Thieves who stole $81 million from the Bangladesh Bank may have been aided by a security flaw in the SWIFT international banking network, according to Reuters. Security researchers from BAE found malware designed to help thieves delete transfer information to hide their tracks. "I can't think of a case where we have seen a criminal go to the level of effort to customize it for the environment they were operating in," says BAE's Adrian Nish. SWIFT, a coop with 3,000 member banks, confirmed that it knew about malware targeting its client software, though Bangladesh police say they haven't found it on the bank's servers yet.
The bank had serious security problems like a bad firewall and aging equipment, which let hackers steal credentials and penetrate the servers. Once inside, they created a sophisticated attack that may have included a customized version of a tool called "evtdiag.exe" to delete SWIFT transactions. Researchers spotted the file in a malware repository, and while they couldn't confirm that it was used, say it contained specific information about the bank and was uploaded from Bangladesh.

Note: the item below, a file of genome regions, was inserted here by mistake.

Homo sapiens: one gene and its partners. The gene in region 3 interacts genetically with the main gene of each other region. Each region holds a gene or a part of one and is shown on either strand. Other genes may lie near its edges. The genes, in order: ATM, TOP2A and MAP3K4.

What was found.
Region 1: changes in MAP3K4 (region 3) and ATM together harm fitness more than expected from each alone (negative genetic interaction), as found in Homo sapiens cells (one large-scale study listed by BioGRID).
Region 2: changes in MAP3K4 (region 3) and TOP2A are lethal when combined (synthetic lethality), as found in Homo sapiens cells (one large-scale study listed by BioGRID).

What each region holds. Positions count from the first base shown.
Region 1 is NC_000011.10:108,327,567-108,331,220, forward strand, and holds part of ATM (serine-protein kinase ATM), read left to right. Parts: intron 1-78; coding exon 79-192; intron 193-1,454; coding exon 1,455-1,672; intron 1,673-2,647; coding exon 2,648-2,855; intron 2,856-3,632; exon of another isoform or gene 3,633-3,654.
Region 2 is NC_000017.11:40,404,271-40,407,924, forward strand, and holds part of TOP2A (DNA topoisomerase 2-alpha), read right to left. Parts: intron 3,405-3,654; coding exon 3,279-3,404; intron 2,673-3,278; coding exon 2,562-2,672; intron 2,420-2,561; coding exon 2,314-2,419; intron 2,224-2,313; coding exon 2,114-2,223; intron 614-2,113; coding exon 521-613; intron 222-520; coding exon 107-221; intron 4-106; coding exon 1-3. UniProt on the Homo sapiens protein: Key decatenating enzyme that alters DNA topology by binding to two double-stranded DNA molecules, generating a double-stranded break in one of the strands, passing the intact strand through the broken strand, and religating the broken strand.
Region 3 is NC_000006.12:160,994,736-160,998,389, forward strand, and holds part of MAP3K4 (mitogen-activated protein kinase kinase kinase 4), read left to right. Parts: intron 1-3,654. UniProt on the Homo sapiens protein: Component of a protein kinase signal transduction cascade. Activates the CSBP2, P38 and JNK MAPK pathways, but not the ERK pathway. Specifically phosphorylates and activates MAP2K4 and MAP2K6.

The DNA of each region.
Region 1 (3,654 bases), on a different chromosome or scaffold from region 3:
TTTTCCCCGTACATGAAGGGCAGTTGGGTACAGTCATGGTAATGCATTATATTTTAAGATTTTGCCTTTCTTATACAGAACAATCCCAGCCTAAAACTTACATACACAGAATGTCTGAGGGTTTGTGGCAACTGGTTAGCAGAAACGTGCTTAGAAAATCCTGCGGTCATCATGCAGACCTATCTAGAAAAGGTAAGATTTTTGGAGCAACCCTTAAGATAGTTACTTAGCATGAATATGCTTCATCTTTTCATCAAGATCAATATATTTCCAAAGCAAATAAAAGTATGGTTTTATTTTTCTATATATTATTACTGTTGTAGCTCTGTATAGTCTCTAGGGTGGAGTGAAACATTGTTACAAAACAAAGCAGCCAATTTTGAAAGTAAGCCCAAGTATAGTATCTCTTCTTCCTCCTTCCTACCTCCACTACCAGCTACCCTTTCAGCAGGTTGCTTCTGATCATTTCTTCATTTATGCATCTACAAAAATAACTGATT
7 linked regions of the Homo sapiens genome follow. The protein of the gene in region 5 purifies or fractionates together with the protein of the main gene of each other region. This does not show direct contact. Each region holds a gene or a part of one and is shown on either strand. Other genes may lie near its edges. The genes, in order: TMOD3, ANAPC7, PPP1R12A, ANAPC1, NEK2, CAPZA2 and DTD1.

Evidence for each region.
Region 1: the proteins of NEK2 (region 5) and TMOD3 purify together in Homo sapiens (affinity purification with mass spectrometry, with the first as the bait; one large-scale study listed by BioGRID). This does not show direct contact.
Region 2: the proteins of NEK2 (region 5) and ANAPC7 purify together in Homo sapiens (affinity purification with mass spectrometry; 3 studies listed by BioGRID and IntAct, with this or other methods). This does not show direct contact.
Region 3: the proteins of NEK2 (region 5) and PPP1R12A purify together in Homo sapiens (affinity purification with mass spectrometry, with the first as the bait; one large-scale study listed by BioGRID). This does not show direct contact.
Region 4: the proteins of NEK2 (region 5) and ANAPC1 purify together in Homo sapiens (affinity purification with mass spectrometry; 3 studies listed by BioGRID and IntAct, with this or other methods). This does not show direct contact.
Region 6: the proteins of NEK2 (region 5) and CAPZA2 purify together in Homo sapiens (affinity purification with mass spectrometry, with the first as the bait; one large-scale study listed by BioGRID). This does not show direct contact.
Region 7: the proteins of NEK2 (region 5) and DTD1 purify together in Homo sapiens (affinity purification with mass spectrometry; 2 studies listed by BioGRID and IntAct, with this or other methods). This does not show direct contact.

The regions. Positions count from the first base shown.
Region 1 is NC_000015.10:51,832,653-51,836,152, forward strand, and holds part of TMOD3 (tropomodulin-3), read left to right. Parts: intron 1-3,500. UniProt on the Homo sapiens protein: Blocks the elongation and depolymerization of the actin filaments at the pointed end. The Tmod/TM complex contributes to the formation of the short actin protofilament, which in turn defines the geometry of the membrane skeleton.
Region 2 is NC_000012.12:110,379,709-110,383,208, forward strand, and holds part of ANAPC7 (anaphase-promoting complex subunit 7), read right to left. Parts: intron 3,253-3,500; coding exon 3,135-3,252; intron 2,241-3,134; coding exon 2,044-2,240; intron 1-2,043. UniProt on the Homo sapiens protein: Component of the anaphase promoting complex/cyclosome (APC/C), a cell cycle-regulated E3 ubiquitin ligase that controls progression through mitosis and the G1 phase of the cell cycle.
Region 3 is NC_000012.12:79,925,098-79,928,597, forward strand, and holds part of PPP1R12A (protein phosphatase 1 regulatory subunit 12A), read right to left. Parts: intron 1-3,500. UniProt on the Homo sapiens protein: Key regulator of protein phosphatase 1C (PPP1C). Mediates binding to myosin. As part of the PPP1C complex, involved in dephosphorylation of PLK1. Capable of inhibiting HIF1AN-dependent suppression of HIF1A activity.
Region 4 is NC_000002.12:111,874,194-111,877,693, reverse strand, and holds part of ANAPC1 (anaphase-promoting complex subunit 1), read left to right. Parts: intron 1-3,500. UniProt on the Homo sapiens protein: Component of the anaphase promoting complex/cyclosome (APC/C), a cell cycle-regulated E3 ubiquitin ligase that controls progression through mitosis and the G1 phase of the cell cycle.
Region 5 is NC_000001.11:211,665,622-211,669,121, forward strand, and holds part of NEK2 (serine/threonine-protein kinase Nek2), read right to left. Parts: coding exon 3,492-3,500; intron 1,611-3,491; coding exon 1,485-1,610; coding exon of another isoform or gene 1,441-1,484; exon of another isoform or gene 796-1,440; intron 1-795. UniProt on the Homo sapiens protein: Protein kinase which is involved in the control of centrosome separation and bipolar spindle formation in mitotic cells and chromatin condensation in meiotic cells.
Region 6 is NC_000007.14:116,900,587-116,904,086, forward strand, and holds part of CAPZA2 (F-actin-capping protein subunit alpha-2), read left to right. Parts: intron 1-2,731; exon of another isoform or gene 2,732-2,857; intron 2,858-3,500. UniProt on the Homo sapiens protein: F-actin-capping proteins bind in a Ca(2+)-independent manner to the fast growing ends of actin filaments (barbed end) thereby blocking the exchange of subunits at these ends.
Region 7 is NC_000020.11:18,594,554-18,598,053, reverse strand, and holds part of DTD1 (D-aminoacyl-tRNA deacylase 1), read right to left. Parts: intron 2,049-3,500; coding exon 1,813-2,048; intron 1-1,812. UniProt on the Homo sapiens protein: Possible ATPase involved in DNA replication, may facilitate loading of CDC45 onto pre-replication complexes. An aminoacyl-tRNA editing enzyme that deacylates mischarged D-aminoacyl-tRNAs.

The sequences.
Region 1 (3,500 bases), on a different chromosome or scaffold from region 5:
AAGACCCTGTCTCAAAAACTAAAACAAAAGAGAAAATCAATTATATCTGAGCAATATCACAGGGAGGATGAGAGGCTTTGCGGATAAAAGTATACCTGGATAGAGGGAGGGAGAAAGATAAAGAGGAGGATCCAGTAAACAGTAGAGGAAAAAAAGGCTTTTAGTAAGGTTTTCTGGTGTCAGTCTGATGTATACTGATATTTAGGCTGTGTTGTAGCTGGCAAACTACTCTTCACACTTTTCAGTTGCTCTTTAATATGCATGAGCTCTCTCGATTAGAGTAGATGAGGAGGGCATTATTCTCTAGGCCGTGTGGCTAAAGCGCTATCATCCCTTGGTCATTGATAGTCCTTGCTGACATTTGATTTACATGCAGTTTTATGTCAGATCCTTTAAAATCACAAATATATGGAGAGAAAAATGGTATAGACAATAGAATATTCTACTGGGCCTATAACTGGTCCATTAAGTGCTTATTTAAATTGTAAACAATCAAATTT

The malware could not only delete outgoing transfers, but also erase inbound confirmation messages, change account balance logs and even disable a printer that made hard copies of requests. It's not clear if any of those capabilities were used during the hack, as the investigation is still ongoing, but it could have been much worse. The thieves were trying to steal nearly $1 billion, but got a "mere" $81 million because a German bank flagged a transfer order due to spelling errors. SWIFT told Reuters that it will release software today to shore up security and will also warn banks to double-check their systems.